TAMPA — Thousands of pumped delegates flocked into this hurricane-wary city over the weekend far giddier about the prospects of beating President Barack Obama than they were four years ago — or even four months ago.
Have they finally fallen in love with Mitt Romney — their emotionally unavailable standard-bearer — after a lackluster courtship? Not quite.
For many, it is the other guy who's filling the passion gap.
"I liked Romney, but I love the ticket," said Linda Lepak, a lawyer from Oklahoma who initially supported Rick Santorum. "Paul Ryan can win back the hearts and minds of the young people in the country. I have five grown children and he speaks to them. He's just awesome. It's made me excited."
Asked if she had concerns about Romney's more moderate positions as governor of Massachusetts, she cut him some slack that she might not have nine months ago. "Everyone has life experiences that mature him or her," she said. "He's matured."
Interviews with more than two dozen delegates here reflect a consistent theme: a shift from resignation that their nominee was an uninspiring candidate who can't match President Barack Obama's communication skills, to a renewed sense of optimism that the race could be won with the Wisconsin congressman on the ticket.
"This was a caffeine choice for Mitt — it gave him energy," said Elizabeth Poirier, a Massachusetts delegate and state representative.
But with this new fervor among the most committed party activists also comes awareness that, at the moment, polls show the nation doesn't share their joy. The Ryan pick has not generated a significant bump for Romney nationally, or in the battleground states. Gallup's daily tracking, as well as several other national polls, found that following the Ryan announcement, Romney rose 1 or 2 points in popularity — which is within the margin of error — and the race remains a dead heat. He narrowly trails the president in most polls.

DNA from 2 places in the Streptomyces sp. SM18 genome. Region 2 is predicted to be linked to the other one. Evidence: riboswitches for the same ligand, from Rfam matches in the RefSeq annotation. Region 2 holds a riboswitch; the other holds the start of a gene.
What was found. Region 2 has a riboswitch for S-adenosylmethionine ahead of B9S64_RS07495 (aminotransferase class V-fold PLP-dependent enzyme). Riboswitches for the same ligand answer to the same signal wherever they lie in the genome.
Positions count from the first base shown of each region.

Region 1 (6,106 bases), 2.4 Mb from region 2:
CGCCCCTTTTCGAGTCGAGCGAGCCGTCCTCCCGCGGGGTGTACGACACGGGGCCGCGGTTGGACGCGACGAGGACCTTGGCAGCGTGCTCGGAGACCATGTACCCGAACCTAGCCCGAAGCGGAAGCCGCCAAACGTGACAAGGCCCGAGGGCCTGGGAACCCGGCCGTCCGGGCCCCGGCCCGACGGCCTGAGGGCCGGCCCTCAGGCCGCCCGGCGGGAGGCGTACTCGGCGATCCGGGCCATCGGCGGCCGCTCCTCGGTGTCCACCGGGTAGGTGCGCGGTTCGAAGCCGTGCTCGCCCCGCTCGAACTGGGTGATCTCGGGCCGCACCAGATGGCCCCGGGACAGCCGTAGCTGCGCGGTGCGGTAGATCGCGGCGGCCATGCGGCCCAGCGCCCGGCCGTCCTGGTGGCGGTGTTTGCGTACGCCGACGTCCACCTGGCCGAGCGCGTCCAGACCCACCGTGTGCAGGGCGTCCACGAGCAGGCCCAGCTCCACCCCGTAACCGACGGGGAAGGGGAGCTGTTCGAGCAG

Still among the 2,286 delegates and 2,125 alternates here, there is clearly cause to breathe easier.
"Is Mitt Romney Ronald Reagan? No. But he's alive and he's a safe alternative to Obama," said Maine delegate Stavros Mendros. ..."And Paul Ryan puts Wisconsin and Minnesota in play for us."
After a bruising primary season, Romney spent the spring and summer struggling to muster passion within his own party. In the face of dismal economic news for Obama, Romney failed to get out his economic message — swamped instead by demands he release more tax returns and questions over whether he helped send jobs overseas at Bain Capital. In addition, polls showed voters didn't much like him personally.
A revealing April focus group — conducted by Peter Hart for the Annenberg Public Policy Center — among a dozen likely Republican voters in the Tampa area indicated that even staunchly anti-Obama people, were still looking for a reason to vote for Romney instead of staying home.
Nationally, voters give him credit for being a successful businessman and knowledgeable on the economy, but they find Obama more relatable to their concerns. That worried even Romney's strongest supporters.
But today, delegates are saying — and hoping — that perhaps likability is overrated after three years of high unemployment and slow housing starts. Romney, they say, had a successful track record as an effective businessman, turned around the 2002 Olympics and served as governor as Massachusetts. They believe Ryan can go a long way in helping Romney articulate a stronger economic message and generate energy.
Massachusetts state Rep. Bradley Jones said when the Ryan pick was announced a few weeks ago, he was immediately besieged by members of his caucus. "These guys were really excited, 'Did you hear, did you hear, this is great,' " he said. "And these are not junkies, they're not delegates. But the pick really excited them for the same reason it excited everyone. … Mitt Romney had no margin of error on this pick. He had to get someone who worked well with him and energized people."